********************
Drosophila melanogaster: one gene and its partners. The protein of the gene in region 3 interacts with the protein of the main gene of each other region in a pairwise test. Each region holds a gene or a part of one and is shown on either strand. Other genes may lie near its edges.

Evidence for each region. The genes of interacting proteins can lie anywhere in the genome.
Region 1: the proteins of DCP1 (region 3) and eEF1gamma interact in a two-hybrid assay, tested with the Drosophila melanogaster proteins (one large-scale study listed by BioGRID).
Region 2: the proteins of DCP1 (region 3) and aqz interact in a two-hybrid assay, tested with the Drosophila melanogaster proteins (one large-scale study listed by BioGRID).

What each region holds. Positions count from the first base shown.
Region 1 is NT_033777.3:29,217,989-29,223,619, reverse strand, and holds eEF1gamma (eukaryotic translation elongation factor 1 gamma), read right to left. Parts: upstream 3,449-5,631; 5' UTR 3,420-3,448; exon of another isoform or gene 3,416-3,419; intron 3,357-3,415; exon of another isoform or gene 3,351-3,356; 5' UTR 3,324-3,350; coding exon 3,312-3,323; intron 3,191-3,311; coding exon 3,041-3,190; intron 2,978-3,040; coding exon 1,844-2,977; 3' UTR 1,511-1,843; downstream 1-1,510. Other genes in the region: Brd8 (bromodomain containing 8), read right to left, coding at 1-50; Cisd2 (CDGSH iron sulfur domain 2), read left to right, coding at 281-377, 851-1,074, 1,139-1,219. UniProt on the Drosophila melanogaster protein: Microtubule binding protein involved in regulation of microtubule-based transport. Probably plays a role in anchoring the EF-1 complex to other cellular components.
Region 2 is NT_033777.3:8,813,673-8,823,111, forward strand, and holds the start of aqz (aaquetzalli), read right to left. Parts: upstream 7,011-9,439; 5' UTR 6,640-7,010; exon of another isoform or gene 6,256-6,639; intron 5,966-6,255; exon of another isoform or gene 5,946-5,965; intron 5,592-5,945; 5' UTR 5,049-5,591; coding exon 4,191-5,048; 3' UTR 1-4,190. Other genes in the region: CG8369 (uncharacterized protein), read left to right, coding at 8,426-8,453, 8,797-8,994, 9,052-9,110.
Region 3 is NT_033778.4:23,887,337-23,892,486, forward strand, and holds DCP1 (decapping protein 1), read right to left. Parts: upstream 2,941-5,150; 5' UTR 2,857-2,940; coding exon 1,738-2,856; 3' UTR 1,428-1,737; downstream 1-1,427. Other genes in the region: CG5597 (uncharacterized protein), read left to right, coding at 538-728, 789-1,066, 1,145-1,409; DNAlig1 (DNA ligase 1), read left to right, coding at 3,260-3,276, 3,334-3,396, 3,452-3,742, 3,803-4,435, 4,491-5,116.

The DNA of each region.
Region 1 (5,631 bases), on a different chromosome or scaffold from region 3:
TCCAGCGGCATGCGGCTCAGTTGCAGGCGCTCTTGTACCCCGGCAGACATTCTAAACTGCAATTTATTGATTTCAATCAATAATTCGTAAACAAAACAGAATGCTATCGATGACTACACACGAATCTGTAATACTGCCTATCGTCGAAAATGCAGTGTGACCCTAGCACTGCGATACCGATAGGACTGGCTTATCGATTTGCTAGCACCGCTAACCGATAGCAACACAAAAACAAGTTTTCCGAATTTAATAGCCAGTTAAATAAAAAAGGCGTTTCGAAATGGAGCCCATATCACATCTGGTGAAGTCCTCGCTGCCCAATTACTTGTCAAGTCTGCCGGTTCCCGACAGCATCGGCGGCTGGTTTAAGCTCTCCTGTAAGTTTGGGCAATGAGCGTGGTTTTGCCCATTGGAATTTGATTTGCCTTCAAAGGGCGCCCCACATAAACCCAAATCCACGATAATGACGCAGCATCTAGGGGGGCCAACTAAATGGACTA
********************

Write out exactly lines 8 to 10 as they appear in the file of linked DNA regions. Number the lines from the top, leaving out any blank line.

Region 3 is NT_033778.4:23,887,337-23,892,486, forward strand, and holds DCP1 (decapping protein 1), read right to left. Parts: upstream 2,941-5,150; 5' UTR 2,857-2,940; coding exon 1,738-2,856; 3' UTR 1,428-1,737; downstream 1-1,427. Other genes in the region: CG5597 (uncharacterized protein), read left to right, coding at 538-728, 789-1,066, 1,145-1,409; DNAlig1 (DNA ligase 1), read left to right, coding at 3,260-3,276, 3,334-3,396, 3,452-3,742, 3,803-4,435, 4,491-5,116.

The DNA of each region.
Region 1 (5,631 bases), on a different chromosome or scaffold from region 3: